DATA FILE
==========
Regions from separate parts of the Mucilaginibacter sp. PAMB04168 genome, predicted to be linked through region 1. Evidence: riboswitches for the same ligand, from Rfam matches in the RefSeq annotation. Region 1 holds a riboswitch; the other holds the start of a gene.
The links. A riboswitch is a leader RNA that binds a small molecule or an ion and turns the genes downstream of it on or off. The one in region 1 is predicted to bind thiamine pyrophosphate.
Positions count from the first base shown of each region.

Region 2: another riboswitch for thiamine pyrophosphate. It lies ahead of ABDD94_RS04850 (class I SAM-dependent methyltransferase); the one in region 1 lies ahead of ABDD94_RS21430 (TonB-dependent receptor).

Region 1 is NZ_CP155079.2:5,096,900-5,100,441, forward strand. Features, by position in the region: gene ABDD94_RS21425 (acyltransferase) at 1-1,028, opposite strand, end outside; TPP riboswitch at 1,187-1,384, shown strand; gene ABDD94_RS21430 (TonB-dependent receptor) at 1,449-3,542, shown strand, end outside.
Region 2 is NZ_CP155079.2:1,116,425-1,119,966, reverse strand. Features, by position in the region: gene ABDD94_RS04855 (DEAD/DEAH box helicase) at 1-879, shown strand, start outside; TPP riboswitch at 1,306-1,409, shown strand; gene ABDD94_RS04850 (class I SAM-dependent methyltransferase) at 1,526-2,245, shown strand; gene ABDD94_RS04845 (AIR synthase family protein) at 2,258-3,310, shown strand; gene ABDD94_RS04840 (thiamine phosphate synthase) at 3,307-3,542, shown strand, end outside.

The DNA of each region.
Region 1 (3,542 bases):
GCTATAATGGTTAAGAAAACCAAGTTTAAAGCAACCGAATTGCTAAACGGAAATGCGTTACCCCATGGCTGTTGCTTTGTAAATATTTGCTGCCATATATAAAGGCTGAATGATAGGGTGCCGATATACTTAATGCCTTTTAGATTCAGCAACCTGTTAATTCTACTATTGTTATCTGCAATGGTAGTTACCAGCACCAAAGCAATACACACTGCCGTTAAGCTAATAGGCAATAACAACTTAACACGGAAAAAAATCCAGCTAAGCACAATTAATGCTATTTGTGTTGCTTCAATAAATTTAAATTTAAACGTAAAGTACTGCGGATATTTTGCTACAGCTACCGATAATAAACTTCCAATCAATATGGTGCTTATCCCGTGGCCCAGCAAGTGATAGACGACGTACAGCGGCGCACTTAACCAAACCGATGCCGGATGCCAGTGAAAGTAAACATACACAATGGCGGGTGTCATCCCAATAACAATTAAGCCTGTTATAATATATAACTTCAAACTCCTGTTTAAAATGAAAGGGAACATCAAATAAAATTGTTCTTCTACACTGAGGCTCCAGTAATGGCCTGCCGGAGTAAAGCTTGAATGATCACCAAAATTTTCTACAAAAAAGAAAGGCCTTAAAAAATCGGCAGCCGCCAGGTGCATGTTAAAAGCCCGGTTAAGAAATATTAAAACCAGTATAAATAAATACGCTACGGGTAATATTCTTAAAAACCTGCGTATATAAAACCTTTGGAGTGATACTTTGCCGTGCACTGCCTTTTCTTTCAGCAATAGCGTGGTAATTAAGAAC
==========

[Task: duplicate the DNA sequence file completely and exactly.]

Regions from separate parts of the Mucilaginibacter sp. PAMB04168 genome, predicted to be linked through region 1. Evidence: riboswitches for the same ligand, from Rfam matches in the RefSeq annotation. Region 1 holds a riboswitch; the other holds the start of a gene.
The links. A riboswitch is a leader RNA that binds a small molecule or an ion and turns the genes downstream of it on or off. The one in region 1 is predicted to bind thiamine pyrophosphate.
Positions count from the first base shown of each region.

Region 2: another riboswitch for thiamine pyrophosphate. It lies ahead of ABDD94_RS04850 (class I SAM-dependent methyltransferase); the one in region 1 lies ahead of ABDD94_RS21430 (TonB-dependent receptor).

Region 1 is NZ_CP155079.2:5,096,900-5,100,441, forward strand. Features, by position in the region: gene ABDD94_RS21425 (acyltransferase) at 1-1,028, opposite strand, end outside; TPP riboswitch at 1,187-1,384, shown strand; gene ABDD94_RS21430 (TonB-dependent receptor) at 1,449-3,542, shown strand, end outside.
Region 2 is NZ_CP155079.2:1,116,425-1,119,966, reverse strand. Features, by position in the region: gene ABDD94_RS04855 (DEAD/DEAH box helicase) at 1-879, shown strand, start outside; TPP riboswitch at 1,306-1,409, shown strand; gene ABDD94_RS04850 (class I SAM-dependent methyltransferase) at 1,526-2,245, shown strand; gene ABDD94_RS04845 (AIR synthase family protein) at 2,258-3,310, shown strand; gene ABDD94_RS04840 (thiamine phosphate synthase) at 3,307-3,542, shown strand, end outside.

The DNA of each region.
Region 1 (3,542 bases):
GCTATAATGGTTAAGAAAACCAAGTTTAAAGCAACCGAATTGCTAAACGGAAATGCGTTACCCCATGGCTGTTGCTTTGTAAATATTTGCTGCCATATATAAAGGCTGAATGATAGGGTGCCGATATACTTAATGCCTTTTAGATTCAGCAACCTGTTAATTCTACTATTGTTATCTGCAATGGTAGTTACCAGCACCAAAGCAATACACACTGCCGTTAAGCTAATAGGCAATAACAACTTAACACGGAAAAAAATCCAGCTAAGCACAATTAATGCTATTTGTGTTGCTTCAATAAATTTAAATTTAAACGTAAAGTACTGCGGATATTTTGCTACAGCTACCGATAATAAACTTCCAATCAATATGGTGCTTATCCCGTGGCCCAGCAAGTGATAGACGACGTACAGCGGCGCACTTAACCAAACCGATGCCGGATGCCAGTGAAAGTAAACATACACAATGGCGGGTGTCATCCCAATAACAATTAAGCCTGTTATAATATATAACTTCAAACTCCTGTTTAAAATGAAAGGGAACATCAAATAAAATTGTTCTTCTACACTGAGGCTCCAGTAATGGCCTGCCGGAGTAAAGCTTGAATGATCACCAAAATTTTCTACAAAAAAGAAAGGCCTTAAAAAATCGGCAGCCGCCAGGTGCATGTTAAAAGCCCGGTTAAGAAATATTAAAACCAGTATAAATAAATACGCTACGGGTAATATTCTTAAAAACCTGCGTATATAAAACCTTTGGAGTGATACTTTGCCGTGCACTGCCTTTTCTTTCAGCAATAGCGTGGTAATTAAGAAC